“We electors have an important constitutional power placed in our hands: we have a check upon two branches of the legislature, as each branch has upon the other two; the power I mean of electing at stated periods, one branch, which branch has the power of electing another. It becomes necessary to every subject then, to be in some degree a statesman: and to examine and judge for himself of the tendencies of political principles and measures.
[John Adams, The Papers of John Adams, Robert J. Taylor, ed. (Cambridge: Belknap Press, 1977), Vol. 1, p. 81, from “‘U’ to the Boston Gazette” written on August 29, 1763.]
Let each citizen remember at the moment he is offering his vote that he is not making a present or a compliment to please an individual – or at least that he ought not so to do; but that he is executing one of the most solemn trusts in human society for which he is accountable to God and his country.
[amuel Adams, The Writings of Samuel Adams, Harry Alonzo Cushing, editor (New York: G.P. Putnam’s Sons, 1907), Vol. IV, p. 256, in the Boston Gazette on April 16, 1781.
A share in the sovereignty of the state, which is exercised by the citizens at large, in voting at elections is one of the most important rights of the subject, and in a republic ought to stand foremost in the estimation of the law.
[Alexander Hamilton, The Papers of Alexander Hamilton, Harold C. Syrett, ed. (New York, Columbia University Press, 1962), Vol III, pp. 544-545.]
The Americans are the first people whom Heaven has favored with an opportunity of deliberating upon and choosing the forms of government under which they should live.
[John Jay, The Correspondence and Public Papers of John Jay, Henry P. Johnston, ed. (New York: G.P. Putnams Sons, 1890), Vol. I, p. 161.]
The elective franchise, if guarded as the ark of our safety, will peaceably dissipate all combinations to subvert a Constitution, dictated by the wisdom, and resting on the will of the people.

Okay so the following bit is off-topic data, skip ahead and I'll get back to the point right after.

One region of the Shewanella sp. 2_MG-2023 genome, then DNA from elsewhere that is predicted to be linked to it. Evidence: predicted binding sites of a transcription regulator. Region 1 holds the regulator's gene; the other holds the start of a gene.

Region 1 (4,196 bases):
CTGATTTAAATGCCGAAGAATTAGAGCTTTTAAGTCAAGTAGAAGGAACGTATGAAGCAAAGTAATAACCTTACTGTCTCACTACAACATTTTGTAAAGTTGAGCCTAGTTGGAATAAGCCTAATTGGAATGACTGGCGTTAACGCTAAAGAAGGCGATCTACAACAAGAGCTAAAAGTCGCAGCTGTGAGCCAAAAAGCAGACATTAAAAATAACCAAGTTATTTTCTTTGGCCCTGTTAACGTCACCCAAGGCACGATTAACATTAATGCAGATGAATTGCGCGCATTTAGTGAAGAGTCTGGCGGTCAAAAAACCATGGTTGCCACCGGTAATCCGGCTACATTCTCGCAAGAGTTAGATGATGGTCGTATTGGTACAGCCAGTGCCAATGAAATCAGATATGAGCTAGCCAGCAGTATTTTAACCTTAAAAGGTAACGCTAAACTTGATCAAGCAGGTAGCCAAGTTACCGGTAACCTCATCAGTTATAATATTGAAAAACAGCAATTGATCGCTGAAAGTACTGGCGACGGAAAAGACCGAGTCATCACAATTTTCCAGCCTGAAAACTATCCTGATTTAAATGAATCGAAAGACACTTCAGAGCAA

[Thomas Jefferson, The Writings of Thomas Jefferson, Albert Bergh, ed. (Washington: Thomas Jefferson Memorial Association, 1903), Vol. 10, p. 235.]
[T]he rational and peacable instrument of reform, the suffrage of the people.
[Thomas Jefferson, The Works of Thomas Jefferson, Paul Leicester Ford, ed. (New York: G.P. Putnam’s Sons, 1905), Vol. 12, p. 136.]
[S]hould things go wrong at any time, the people will set them to rights by the peaceable exercise of their elective rights.
[Thomas Jefferson, The Works of Thomas Jefferson, Paul Leicester Ford, ed. (New York: G.P. Putnam’s Sons, 1905), Vol. 10, p. 245.]
After the 2008 Election, Attorney General Eric Holder ignored the the documented voter intimidation case in Philadelphia, PA. As a result, voter intimidation has returned. A review of the 2008 case follows:
“The New Black Panther Party voter intimidation case, sometimes known simply as the Black Panther Case, is a political controversy in the United States concerning an incident that occurred during the 2008 election for president in the United States. The New Black Panther Party and two of its members, Minister King Samir Shabazz and Jerry Jackson, were charged with voter intimidation for their conduct outside a polling station in Philadelphia. The Department of Justice later narrowed the charges against Minister King Shabazz and dismissed the charges against the New Black Panther Party and Jerry Jackson. The decision to dismiss the charges has led to accusations that the Department of Justice under the Obama administration is biased against white victims and unwilling to prosecute minorities for civil rights violations. These charges have been most notably made by J. Christian Adams, who in May 2010 resigned his post in the Department of Justice in protest over the Obama Administration’s perceived mishandling of the case, and by his former supervisor Christopher Coates.”